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David Henderson’s review of John Quiggin’s Economics in Two Lessons is wonderful.

Pierre Lemieux details some of the Trump administration’s trade nuttiness.

Here’s the abstract of William Easterly’s latest paper:

The lack of growth response to “Washington Consensus” policy reforms in the 1980s and 1990s led to widespread doubts about the value of such reforms. This paper updates these stylized facts by analyzing moderate to extreme levels of inflation, black market premiums, currency overvaluation, negative real interest rates and abnormally low trade shares to GDP. It finds three new stylized facts: (1) policy outcomes worldwide have improved a lot since the 1990s, (2) improvements in policy outcomes and improvements in growth across countries are correlated with each other (3) growth has been good after reform in Africa and Latin America, in contrast to the “lost decades” of the 80s and 90s. This paper makes no claims about causality. However, if the old stylized facts on disappointing growth accompanying reforms led to doubts about economic reforms, new stylized facts should lead to some positive updating of such beliefs.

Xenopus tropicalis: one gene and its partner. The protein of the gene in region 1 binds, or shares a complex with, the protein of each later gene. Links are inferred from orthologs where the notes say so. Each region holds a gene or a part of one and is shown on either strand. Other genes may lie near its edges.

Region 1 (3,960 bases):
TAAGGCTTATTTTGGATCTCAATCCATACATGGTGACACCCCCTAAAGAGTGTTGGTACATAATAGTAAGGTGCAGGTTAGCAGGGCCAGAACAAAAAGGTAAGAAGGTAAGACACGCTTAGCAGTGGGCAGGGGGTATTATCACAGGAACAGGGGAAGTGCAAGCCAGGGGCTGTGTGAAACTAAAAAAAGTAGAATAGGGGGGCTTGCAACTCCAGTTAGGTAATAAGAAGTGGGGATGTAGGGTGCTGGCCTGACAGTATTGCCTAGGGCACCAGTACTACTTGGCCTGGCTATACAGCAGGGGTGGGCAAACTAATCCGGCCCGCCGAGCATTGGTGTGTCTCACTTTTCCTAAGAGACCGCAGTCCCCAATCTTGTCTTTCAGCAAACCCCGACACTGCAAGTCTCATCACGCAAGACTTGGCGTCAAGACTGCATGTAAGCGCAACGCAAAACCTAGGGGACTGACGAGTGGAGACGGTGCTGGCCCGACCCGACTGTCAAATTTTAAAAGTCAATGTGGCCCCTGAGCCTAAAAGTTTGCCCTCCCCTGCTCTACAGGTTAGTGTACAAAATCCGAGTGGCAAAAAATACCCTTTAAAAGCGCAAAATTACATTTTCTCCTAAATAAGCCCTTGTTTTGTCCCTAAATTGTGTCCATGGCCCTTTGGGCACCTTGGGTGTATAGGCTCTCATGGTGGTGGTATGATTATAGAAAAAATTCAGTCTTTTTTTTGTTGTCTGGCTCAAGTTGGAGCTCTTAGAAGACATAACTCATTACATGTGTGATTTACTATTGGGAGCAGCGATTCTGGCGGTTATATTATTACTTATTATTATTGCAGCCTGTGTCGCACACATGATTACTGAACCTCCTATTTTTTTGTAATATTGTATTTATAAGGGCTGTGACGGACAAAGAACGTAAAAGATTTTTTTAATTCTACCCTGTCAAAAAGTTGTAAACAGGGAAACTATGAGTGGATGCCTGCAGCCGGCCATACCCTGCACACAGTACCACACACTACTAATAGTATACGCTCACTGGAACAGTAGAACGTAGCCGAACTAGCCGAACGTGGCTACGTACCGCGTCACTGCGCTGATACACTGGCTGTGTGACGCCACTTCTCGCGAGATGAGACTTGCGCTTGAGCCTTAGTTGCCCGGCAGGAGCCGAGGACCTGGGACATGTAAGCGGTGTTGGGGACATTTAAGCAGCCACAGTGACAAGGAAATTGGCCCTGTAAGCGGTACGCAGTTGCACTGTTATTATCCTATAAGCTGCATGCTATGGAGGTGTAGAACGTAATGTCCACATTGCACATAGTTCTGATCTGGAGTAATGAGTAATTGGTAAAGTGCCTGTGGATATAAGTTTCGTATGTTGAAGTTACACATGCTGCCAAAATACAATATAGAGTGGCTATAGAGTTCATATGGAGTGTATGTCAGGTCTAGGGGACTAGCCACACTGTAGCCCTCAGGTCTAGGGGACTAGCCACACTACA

John Tamny is rightly appalled at the economic ignorance regularly displayed by Tim Wu.

Also rightly appalled is Richard Rahn, he here at today’s environmental doomsayers.

Mark Jamison writes realistically about the dangers of antitrust.

Chloe Anagnos reveals some of the damage that will arise from the Trump administration’s new regulation of overtime pay.

Wisely warning against the “level playing field” analogy that’s often used to justify tariffs, Tom Firey explains the straightforward economics of why “the gain to domestic producers from raising tariffs is more than offset by the loss to domestic consumers.


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